4.1 Writing a Stateful Component
We usually strive for stateless components—they are simply more efficient and much simpler to maintain. But there are times when a component needs state, and so I'll show you how to write a stateful component in this lesson.
1.Introduction1 lesson, 01:37
2.Hello, World2 lessons, 16:56
3.Bootstrap Button Group Component2 lessons, 20:48
4.A Digital Clock2 lessons, 20:41
5.A Multi-Selector Component1 lesson, 15:00
6.An Ajax-Powered Navbar2 lessons, 23:54
7.Conclusion1 lesson, 01:35
4.1 Writing a Stateful Component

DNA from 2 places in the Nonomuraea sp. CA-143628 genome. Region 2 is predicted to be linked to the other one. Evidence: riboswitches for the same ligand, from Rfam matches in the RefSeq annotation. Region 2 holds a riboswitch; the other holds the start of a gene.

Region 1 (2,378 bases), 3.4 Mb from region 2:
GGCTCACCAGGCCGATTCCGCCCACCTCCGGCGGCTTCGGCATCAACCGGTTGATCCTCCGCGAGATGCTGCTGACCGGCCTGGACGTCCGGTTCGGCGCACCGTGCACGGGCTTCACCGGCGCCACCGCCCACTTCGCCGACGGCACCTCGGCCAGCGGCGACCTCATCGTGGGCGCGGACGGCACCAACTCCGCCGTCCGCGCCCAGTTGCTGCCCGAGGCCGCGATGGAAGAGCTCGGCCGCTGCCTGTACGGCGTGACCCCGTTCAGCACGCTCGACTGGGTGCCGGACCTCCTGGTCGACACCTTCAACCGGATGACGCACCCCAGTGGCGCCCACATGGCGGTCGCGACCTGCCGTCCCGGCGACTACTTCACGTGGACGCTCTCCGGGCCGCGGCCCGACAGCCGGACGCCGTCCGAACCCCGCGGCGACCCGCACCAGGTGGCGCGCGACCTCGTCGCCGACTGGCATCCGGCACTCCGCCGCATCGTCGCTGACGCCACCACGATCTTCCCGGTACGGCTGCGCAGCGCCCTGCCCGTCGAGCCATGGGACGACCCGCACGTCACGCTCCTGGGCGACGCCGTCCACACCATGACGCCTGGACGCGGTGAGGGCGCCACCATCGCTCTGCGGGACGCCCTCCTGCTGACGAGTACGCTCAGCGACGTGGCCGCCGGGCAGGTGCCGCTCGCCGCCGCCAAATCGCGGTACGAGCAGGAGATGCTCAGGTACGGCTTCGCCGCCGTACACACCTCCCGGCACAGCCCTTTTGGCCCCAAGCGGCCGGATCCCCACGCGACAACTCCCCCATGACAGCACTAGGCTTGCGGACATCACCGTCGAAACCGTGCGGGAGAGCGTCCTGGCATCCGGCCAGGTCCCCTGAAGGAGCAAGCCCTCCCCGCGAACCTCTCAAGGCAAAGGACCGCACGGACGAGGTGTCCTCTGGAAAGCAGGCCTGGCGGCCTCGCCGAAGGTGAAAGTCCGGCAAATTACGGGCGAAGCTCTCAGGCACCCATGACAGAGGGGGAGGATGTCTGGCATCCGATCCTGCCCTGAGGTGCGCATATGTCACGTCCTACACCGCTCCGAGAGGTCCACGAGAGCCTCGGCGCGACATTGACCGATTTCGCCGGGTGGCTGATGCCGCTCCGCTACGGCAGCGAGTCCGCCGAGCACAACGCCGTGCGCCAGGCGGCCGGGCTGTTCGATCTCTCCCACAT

Whenever we first start talking about writing custom components, I said that we can create a component in a couple of different ways. Now we've used just a normal function to create a component. But we can also use a class, and there's a few reasons why we would want to use a class as supposed to just a normal function. For one, it allows us to maintain state. So if we need a stateful component then a class is what we want to use. But it also allows us to tap into the life cycle of a component. There are certain things that will happen during a component's life cycle. And we can execute code in those different stages. It's kind of like whenever the document completely loads. There is a load event that we can tap into in order to execute code whenever the load event fires. It's the same type of thing, but they aren't really called events. And we will see that here in a few moments. So we are going to write a component called Clock. And it is somewhat based upon the Clock component that you would find in the React documentation. If you go through the tutorial, you will see that they walk you through the creation of a Clock component. And this is somewhat similar. So I've written a class. I used the class keyword, I called it Clock. And we want to extend a class called React.Component. That's very important because we need to extend that component in order to have a component. And the first thing we need to do is write a method called render. Now the render method is very similar to just the normal function that we wrote a couple of lessons ago. This is going to render our component. So if you wanted to convert a stateless component, which is one that's written with just a normal function, into a stateful, you could take the contents of that function and then put it inside of the render method. Now, you will of course need to massage you code however you need to, but that's a good first step. So since this is going to be a Clock, we're going to be displaying the time. So lets go ahead and do that here inside of the render method. Let's go ahead and get the date. We will new-up the date constructor. And then we are simply going to return some jsx. We're going to use a p element and we are going to say date. We're going to use the LocalTimeString. And that's going to be it. But let's also add some custom CSS. Because if we view this in a browser, the text is going to be small, and it's also going to be up here in the top left hand corner. So we can add some padding and some margin to the body. So let's go ahead and do that, we'll say body. And we want padding, 10 pixels will be fine. Let's add a margin with 10 pixels. And let's also increase the font size, so let's do 3.25em. That should be large enough. And let's close out that style element. So let's refresh just to make sure that this looks okay, and it does. So my current time is 10:07 PM. And we of course want this to update every second. So we are eventually going to set our component to maintain the state, which is going to be the current time. And it's going to automatically update. So we are rendering that. The next thing that we want to do is store our state. So we want to, first of all, have a constructor. Because eventually we're going to pass props to our Clock component. And we also want to go ahead and initialize our state whenever our Clock component is created. So the first thing that we need to do inside of our constructor is called super. We're going to pass the props so that everything gets initialized as it needs to. And then we're going to set our state. Now we have a very special property called state. Anything you put inside of this object is considered the state. So we are going to assign this as an object. We're going to have a property called state. And we can go ahead and initialize that as a new date. So we have now set our state. And inside of our render method, instead of newing-up date, we can say that this.state and then date. And then we can use that value inside of our components. Now, we aren't updating anything. So we are still just going to see the time as to when our application runs. But it at least is working. So now we want to work on making this update. And to do that, we need to modify our state. Because any time that our state changes, the render method is going to execute. So if we change our state every second, then we don't have to worry about any dumb code for updating what is rendered within the page. React is going to do that automatically for us. So let's write a method called tick, because our clock ticks. And we will eventually set this up to tick every second. So inside of our tick method, we want to change our state. Well our state is our date. And we have a method called set state. Whenever you call set state and you change the state of your component, then that's going to kick off the whole rendering process. So we're going to say date and then we're going to new-up date again so that whenever the tick method executes, it's going to update our state. Which is then going to invalidate what is currently rendered within the page. And then React will re-render our component. Now, we haven't set up tick to execute yet, we just have that method. So we need to know when to start ticking our clock. And the best place to do that is whenever our component has been loaded for the first time in the page. And loaded really isn't the right term. Whenever the component is rendered, that is the term that we want to use. And we know when that happens because our component has a method called componentDidMount. This is essentially the on load event. So whenever our component is rendered in the page, then this component DidMount method is going execute. And here we want to call our tick method, but we want to do so on every second. So we're going to set an interval. And for each second, we want to call the tick method. So we will simply say this.tick, I'm using an arrow function here. And we want this to tick every second. So we aren't kicking off the interval in the constructor. We don't want to do that. Instead we want to do that whenever our component has been rendered in the document. So that's when the component DidMount method is going to execute. That's going to kick off the individual ticks. And then we will see our component automatically update. So there we go. Well let's add a prop that will allow us to set an offset in hours. Now this isn't the time zone, this is actually just changing the time of the clock so that the time zone is still going to be whatever the current date is on the machine that this is running on. The clock is just going to be an hour behind, or an hour ahead, or whatever the offset is going to be. So in this particular case, we are going to set an hour offset of 1. And then we just need to reference that prop inside of our render method. Because whenever we render our date, we have retrieved it from our state so that we can then modify it. And we aren't modifying our state, by the way. We are going to modify that date value and then display it. So it's purely for changing what is going to be displayed, as opposed to updating the state. So first of all, let's change this var to let. We need to get in the habit of doing that. And then we will say let and we'll go ahead and retrieve our offset. So we will say, hourOffset =. Now, we are passing in a numeric value here. But somebody could pass in a string. Or it would be nice if we could not specify an hour offset at all. And that would just display the current time. So we need to take all of those things into account. So we're going to parse, and we are going to say this.props.hourOffset. But in the case that this is undefined, we just want an offset of 0. So we're going to say 0. That's really not necessary in this case because this is a integer value, but this is going to be fine. Okay, so we have our date from our state. We have our offset. If it is set, then we are parsing that into an integer. If not, then it's just going to be 0. And then we just need to modify our date. So we will call the setHours method. We want to get the current hours. And then we want to add our offset so that whenever the date is displayed, then it is going to display with the offset value. So, if we go to the webpage, let's refresh the page. And we are back an hour. And just to prove that, we can have two clocks here. So, let's add a div element. We'll have a Clock with just our current time. Then we will have one with an offset of -1. And then we will see what this says in the browser. Our first clock will be 10:32, and then the offset will be 9:32. And I should also mention that the state that we are seeing is independent for each component. So the date that is in state for our first clock is completely independent from the state in our second clock. And we could prove that by changing the date that we store in our state. So let's quickly do that, let's write a method called getOffsetDate. And we are essentially going to do what we did here. We're going to retrieve this state, or rather, let's not get to this state. Here we are going to do this. We will just new Date here, we will get our offset. Then we will set our new hours, and then we will return date. So that now whenever we initialize our state, we are going to call this.getOffsetDate. And whenever we update our state inside of the tick method, we are going to call this.getOffsetDate. So now, whenever we render this we could just say this.state.date. And let's go to the browser, let's refresh. And we see the same results as we did before. But now it is absolutely apparent that both of these Clock components have their own unique state. Because the date that is stored in the state now takes the offset into account. So we have a stateful component and all is well and good in the world, but let's add some flexibility. Because we might want to display different things about the date. Not just the time, but maybe we want to include the date as well, or maybe we just want to display the date. And that is where higher ordered components come into play. And we will look at that in the next lesson.